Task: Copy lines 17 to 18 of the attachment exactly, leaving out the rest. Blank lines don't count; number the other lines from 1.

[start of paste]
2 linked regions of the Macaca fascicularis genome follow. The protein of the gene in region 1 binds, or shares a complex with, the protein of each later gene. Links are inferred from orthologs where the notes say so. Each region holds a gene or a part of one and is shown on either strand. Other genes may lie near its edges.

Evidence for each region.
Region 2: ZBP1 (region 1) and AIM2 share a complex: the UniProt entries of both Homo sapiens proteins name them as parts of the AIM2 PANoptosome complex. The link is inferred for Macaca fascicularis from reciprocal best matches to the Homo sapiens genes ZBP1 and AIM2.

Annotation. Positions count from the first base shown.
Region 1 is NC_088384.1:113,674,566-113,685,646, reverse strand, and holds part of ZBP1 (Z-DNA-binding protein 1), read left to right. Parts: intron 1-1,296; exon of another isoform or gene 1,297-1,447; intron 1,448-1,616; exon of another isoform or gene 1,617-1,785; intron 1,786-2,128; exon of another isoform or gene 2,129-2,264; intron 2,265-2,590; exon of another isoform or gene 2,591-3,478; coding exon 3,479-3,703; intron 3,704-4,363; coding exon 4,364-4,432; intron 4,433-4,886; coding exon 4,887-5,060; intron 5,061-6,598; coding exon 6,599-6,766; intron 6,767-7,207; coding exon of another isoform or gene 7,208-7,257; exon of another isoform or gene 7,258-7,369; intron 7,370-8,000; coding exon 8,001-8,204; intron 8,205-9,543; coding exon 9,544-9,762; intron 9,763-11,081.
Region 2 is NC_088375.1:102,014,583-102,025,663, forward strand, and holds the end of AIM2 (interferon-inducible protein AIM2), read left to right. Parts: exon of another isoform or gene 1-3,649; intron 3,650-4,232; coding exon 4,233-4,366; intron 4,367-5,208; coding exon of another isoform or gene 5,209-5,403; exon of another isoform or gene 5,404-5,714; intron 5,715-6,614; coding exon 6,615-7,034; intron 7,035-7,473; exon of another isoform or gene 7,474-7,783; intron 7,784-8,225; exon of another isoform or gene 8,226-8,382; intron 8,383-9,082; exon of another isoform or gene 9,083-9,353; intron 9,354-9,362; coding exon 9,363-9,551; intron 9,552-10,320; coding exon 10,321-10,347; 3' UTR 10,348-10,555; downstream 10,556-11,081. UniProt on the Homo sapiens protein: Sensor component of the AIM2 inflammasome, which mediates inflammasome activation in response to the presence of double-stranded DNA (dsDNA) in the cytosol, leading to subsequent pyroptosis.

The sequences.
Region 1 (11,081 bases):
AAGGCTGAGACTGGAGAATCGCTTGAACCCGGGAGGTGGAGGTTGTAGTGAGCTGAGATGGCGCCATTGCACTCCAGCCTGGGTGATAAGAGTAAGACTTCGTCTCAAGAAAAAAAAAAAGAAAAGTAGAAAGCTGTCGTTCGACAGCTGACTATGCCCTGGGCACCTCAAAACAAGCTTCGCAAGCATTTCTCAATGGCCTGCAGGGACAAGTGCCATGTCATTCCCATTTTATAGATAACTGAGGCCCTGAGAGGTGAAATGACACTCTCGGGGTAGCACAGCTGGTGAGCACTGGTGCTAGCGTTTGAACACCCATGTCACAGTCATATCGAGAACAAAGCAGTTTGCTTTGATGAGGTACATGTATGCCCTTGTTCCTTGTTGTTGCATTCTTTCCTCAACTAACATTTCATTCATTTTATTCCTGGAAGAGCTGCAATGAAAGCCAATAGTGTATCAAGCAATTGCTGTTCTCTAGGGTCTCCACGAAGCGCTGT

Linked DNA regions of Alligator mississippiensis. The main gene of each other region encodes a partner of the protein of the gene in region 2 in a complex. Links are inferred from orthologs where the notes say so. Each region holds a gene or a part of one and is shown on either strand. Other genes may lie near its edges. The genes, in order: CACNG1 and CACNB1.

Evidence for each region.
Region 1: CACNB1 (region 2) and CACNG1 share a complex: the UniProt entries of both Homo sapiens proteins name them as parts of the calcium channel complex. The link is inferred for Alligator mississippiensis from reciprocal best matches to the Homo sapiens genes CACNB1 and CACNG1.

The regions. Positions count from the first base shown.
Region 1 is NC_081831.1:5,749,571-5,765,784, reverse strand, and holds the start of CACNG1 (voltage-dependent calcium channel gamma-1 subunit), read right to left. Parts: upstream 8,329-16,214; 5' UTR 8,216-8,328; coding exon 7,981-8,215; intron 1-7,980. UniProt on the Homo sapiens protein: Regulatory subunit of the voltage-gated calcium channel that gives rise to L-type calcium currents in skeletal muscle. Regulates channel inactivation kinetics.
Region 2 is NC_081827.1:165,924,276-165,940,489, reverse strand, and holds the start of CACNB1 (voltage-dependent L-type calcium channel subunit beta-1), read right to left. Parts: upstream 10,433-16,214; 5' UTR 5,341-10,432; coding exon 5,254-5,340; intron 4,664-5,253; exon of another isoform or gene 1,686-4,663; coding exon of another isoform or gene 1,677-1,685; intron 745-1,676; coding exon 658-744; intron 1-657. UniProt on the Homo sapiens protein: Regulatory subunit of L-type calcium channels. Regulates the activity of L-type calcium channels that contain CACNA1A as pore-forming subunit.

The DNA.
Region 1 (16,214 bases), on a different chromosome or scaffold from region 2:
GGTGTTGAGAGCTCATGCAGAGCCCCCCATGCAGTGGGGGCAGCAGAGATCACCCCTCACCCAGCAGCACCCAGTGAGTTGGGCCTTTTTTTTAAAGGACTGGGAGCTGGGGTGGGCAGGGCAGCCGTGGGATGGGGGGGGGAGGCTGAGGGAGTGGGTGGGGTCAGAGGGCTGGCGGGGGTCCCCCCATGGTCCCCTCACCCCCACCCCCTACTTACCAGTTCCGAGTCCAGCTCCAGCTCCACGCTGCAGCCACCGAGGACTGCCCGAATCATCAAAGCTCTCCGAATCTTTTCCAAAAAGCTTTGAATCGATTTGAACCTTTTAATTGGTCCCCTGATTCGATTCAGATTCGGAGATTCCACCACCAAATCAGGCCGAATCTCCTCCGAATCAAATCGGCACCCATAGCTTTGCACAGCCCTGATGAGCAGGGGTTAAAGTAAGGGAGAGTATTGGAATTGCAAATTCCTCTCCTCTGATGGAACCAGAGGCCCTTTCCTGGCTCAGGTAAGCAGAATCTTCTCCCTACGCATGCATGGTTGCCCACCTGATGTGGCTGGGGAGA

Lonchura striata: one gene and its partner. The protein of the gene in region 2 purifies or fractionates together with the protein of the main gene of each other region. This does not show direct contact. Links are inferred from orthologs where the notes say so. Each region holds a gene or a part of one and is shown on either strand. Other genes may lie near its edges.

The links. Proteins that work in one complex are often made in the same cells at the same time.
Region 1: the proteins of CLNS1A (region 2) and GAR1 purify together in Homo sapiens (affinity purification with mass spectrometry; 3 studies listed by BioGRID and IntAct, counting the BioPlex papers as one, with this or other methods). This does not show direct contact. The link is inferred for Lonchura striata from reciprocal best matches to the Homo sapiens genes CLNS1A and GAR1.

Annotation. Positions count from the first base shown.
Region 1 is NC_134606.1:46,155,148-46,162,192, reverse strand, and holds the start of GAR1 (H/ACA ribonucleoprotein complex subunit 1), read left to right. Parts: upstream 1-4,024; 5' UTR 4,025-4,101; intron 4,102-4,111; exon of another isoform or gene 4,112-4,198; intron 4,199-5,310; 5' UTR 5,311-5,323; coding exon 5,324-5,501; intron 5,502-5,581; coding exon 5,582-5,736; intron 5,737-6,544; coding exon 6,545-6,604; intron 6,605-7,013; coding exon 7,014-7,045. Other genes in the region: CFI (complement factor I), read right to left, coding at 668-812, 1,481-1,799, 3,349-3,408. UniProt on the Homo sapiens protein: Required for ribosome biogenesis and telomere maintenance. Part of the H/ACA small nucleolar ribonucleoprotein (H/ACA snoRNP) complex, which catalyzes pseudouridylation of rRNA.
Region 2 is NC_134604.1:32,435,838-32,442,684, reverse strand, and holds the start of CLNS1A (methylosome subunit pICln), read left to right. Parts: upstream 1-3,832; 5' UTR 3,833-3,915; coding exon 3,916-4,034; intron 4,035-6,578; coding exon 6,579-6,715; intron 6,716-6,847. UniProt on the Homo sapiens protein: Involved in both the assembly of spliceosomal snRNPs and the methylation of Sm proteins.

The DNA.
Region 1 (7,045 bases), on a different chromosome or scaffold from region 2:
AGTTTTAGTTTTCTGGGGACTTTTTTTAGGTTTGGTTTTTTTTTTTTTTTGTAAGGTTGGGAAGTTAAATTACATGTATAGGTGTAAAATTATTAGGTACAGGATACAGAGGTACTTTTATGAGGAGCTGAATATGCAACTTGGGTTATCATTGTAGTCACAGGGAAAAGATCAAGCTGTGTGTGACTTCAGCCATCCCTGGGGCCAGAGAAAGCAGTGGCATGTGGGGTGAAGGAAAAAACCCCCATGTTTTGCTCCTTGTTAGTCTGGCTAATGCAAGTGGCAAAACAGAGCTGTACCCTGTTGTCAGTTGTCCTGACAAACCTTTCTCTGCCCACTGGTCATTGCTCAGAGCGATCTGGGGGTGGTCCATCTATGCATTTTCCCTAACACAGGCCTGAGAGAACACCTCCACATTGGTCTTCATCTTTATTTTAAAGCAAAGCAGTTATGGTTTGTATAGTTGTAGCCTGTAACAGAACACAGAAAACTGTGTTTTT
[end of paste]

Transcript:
Region 1 (16,214 bases), on a different chromosome or scaffold from region 2:
GGTGTTGAGAGCTCATGCAGAGCCCCCCATGCAGTGGGGGCAGCAGAGATCACCCCTCACCCAGCAGCACCCAGTGAGTTGGGCCTTTTTTTTAAAGGACTGGGAGCTGGGGTGGGCAGGGCAGCCGTGGGATGGGGGGGGGAGGCTGAGGGAGTGGGTGGGGTCAGAGGGCTGGCGGGGGTCCCCCCATGGTCCCCTCACCCCCACCCCCTACTTACCAGTTCCGAGTCCAGCTCCAGCTCCACGCTGCAGCCACCGAGGACTGCCCGAATCATCAAAGCTCTCCGAATCTTTTCCAAAAAGCTTTGAATCGATTTGAACCTTTTAATTGGTCCCCTGATTCGATTCAGATTCGGAGATTCCACCACCAAATCAGGCCGAATCTCCTCCGAATCAAATCGGCACCCATAGCTTTGCACAGCCCTGATGAGCAGGGGTTAAAGTAAGGGAGAGTATTGGAATTGCAAATTCCTCTCCTCTGATGGAACCAGAGGCCCTTTCCTGGCTCAGGTAAGCAGAATCTTCTCCCTACGCATGCATGGTTGCCCACCTGATGTGGCTGGGGAGA